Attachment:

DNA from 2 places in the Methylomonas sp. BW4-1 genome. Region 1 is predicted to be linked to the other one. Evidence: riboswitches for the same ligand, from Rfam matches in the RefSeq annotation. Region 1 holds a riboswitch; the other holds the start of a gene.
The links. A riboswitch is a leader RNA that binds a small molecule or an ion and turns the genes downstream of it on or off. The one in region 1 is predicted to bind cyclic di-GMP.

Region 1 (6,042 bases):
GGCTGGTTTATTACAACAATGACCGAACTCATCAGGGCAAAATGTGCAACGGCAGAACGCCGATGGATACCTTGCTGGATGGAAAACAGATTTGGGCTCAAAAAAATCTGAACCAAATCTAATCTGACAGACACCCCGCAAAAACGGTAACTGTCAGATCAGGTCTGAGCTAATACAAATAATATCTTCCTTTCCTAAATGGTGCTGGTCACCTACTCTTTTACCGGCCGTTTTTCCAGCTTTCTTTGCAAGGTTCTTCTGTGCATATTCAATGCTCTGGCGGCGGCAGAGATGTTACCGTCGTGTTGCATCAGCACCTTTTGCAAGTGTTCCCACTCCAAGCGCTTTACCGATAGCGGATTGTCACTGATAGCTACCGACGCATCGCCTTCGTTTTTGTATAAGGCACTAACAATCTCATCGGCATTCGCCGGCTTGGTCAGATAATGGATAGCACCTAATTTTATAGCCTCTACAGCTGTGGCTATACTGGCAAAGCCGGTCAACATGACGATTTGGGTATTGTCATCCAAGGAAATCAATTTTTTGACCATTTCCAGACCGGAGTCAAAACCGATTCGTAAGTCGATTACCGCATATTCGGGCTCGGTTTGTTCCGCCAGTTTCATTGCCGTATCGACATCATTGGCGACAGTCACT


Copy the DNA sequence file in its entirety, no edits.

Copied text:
DNA from 2 places in the Methylomonas sp. BW4-1 genome. Region 1 is predicted to be linked to the other one. Evidence: riboswitches for the same ligand, from Rfam matches in the RefSeq annotation. Region 1 holds a riboswitch; the other holds the start of a gene.
The links. A riboswitch is a leader RNA that binds a small molecule or an ion and turns the genes downstream of it on or off. The one in region 1 is predicted to bind cyclic di-GMP.

Region 1 (6,042 bases):
GGCTGGTTTATTACAACAATGACCGAACTCATCAGGGCAAAATGTGCAACGGCAGAACGCCGATGGATACCTTGCTGGATGGAAAACAGATTTGGGCTCAAAAAAATCTGAACCAAATCTAATCTGACAGACACCCCGCAAAAACGGTAACTGTCAGATCAGGTCTGAGCTAATACAAATAATATCTTCCTTTCCTAAATGGTGCTGGTCACCTACTCTTTTACCGGCCGTTTTTCCAGCTTTCTTTGCAAGGTTCTTCTGTGCATATTCAATGCTCTGGCGGCGGCAGAGATGTTACCGTCGTGTTGCATCAGCACCTTTTGCAAGTGTTCCCACTCCAAGCGCTTTACCGATAGCGGATTGTCACTGATAGCTACCGACGCATCGCCTTCGTTTTTGTATAAGGCACTAACAATCTCATCGGCATTCGCCGGCTTGGTCAGATAATGGATAGCACCTAATTTTATAGCCTCTACAGCTGTGGCTATACTGGCAAAGCCGGTCAACATGACGATTTGGGTATTGTCATCCAAGGAAATCAATTTTTTGACCATTTCCAGACCGGAGTCAAAACCGATTCGTAAGTCGATTACCGCATATTCGGGCTCGGTTTGTTCCGCCAGTTTCATTGCCGTATCGACATCATTGGCGACAGTCACT